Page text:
Mid-afternoon I received a call at the church. I thought – “It’s probably someone who is upset that we left a Bible at their home for one reason or another…” but I answered and was also encouraged by the lady on the other end of the phone – and older lady from northern Yorkville (in Bristol Bay) who called to say, “Thank you”. She and her husband had moved her from Arkansas 6 months ago. Her husband is very sick and they can’t leave the house. She said she needs a church family and was thankful for our making the extra effort to reach out to her and her husband.
    I’m encouraged with the work the Lord has already done – and with the work He has planned to yet take place.
    Thanks brother,

  2. Ed Holm December 7, 2009 at 1:16 pm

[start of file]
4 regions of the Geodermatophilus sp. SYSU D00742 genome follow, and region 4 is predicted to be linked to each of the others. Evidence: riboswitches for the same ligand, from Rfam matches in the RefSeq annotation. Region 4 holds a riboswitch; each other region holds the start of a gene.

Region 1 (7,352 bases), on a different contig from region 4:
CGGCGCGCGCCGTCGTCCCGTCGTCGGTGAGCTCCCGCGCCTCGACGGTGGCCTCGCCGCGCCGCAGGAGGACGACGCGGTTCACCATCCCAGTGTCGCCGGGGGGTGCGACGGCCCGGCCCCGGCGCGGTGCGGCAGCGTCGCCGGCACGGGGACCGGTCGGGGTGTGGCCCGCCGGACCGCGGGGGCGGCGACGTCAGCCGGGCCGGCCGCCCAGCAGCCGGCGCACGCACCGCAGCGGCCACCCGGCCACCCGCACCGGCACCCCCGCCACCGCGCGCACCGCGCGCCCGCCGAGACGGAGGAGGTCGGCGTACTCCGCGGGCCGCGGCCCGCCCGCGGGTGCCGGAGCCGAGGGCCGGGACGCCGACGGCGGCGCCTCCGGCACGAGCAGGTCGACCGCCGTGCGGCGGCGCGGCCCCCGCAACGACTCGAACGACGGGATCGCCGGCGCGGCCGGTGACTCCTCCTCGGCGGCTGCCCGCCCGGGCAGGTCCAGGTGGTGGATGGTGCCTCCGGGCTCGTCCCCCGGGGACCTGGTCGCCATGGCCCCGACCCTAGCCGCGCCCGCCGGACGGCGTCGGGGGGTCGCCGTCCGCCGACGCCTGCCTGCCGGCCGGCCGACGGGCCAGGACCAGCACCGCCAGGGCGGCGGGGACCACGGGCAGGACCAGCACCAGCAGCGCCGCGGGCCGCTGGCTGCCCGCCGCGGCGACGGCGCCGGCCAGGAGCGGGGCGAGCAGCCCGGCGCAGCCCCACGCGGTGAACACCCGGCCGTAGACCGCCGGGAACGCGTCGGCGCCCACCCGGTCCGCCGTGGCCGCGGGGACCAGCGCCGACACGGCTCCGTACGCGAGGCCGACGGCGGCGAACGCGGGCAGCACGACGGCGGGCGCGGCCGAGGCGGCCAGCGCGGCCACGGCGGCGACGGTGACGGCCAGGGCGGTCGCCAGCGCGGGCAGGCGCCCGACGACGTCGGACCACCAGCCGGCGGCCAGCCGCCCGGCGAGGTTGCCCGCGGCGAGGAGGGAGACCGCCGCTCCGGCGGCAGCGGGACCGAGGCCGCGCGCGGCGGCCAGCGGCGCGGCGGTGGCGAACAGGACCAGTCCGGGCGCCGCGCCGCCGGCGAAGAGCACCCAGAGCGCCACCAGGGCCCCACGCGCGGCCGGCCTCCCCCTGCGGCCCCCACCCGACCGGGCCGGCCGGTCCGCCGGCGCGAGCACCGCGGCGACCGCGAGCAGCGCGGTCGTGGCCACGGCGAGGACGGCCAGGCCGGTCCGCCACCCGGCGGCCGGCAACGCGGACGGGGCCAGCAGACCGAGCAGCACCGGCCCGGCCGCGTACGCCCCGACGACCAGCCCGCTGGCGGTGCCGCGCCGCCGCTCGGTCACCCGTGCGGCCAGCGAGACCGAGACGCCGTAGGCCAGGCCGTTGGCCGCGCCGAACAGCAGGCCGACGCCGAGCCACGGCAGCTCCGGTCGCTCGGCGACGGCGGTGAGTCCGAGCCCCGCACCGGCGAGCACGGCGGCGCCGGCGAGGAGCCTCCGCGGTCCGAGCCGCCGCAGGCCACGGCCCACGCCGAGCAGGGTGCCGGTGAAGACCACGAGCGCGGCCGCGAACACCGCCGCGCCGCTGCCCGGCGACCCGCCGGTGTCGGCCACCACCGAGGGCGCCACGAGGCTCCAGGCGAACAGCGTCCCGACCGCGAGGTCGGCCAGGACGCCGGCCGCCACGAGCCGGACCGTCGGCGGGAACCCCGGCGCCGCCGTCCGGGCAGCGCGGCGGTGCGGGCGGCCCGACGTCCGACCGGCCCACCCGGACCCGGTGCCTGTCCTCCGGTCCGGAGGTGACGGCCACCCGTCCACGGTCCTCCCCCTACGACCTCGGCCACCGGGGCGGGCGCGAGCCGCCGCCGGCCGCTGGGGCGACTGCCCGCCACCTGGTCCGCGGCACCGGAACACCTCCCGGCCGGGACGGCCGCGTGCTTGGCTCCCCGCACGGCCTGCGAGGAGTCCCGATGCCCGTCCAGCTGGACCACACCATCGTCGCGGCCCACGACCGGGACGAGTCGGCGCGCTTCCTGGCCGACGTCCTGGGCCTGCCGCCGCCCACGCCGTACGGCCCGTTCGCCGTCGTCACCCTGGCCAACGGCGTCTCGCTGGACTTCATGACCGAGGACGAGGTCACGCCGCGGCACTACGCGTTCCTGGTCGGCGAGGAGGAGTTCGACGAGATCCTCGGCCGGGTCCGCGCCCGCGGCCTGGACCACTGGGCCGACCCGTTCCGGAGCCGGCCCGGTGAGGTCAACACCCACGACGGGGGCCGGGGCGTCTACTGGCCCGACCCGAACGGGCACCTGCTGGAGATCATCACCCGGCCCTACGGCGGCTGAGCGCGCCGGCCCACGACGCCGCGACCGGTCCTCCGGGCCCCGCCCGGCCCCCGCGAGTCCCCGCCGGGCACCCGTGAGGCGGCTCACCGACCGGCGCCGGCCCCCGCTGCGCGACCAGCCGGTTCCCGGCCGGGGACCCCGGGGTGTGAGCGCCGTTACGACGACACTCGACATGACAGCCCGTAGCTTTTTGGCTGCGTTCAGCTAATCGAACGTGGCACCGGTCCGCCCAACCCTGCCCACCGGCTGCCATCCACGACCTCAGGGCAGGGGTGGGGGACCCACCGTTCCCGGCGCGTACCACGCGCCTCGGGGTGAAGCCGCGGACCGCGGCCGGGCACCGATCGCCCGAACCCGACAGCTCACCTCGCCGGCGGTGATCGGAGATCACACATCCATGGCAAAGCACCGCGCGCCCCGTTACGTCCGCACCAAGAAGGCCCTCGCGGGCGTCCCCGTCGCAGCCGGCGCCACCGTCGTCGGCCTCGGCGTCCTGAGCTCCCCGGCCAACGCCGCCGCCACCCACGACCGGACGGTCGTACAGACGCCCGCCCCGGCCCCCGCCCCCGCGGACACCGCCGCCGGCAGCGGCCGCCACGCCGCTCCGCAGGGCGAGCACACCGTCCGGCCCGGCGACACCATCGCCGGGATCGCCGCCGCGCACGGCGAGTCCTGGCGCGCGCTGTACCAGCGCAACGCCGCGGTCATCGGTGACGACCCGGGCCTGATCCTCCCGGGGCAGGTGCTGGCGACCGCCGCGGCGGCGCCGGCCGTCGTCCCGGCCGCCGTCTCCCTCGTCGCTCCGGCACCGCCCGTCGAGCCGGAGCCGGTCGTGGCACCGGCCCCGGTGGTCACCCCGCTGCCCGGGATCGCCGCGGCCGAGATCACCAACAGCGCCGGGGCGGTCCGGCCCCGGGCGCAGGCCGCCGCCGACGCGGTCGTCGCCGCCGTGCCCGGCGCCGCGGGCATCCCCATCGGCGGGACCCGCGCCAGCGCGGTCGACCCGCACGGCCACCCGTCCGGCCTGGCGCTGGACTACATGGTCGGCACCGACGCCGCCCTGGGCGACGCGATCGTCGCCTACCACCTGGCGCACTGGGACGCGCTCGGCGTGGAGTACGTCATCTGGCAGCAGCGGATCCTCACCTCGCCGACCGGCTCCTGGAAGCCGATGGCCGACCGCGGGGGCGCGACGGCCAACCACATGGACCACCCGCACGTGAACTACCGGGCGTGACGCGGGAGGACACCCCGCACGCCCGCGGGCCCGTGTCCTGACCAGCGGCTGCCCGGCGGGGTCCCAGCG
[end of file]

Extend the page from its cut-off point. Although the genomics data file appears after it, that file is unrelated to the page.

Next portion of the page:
What I really like this is the fact that this ministry very closely emulates how God seems to work many times in history himself:The gifts are free and given to all; The Word also is given freely with no expectation that it be immediately received but that it may be like a seed planted; the activity is relational and not just programmatic; the workers work until they are weary and are rewarded by evidence of God’s presence in their efforts. Sounds like a model to me!

  3. Ed Holm December 8, 2009 at 9:00 am

    addendum to my note above:
    I went to the soup kitchen ministry where I volunteer on Monday nights (5 Loaves Ministry in Beaufort, NC) and heard of their plan to do a very similar thing for the people who come and use our services. Wonderful. The true blessing of such things is far greater than just the food and gifts- it is in the relationships that are forged and the relationship with God through his church which feed the soul far beyond the bread that is distributed.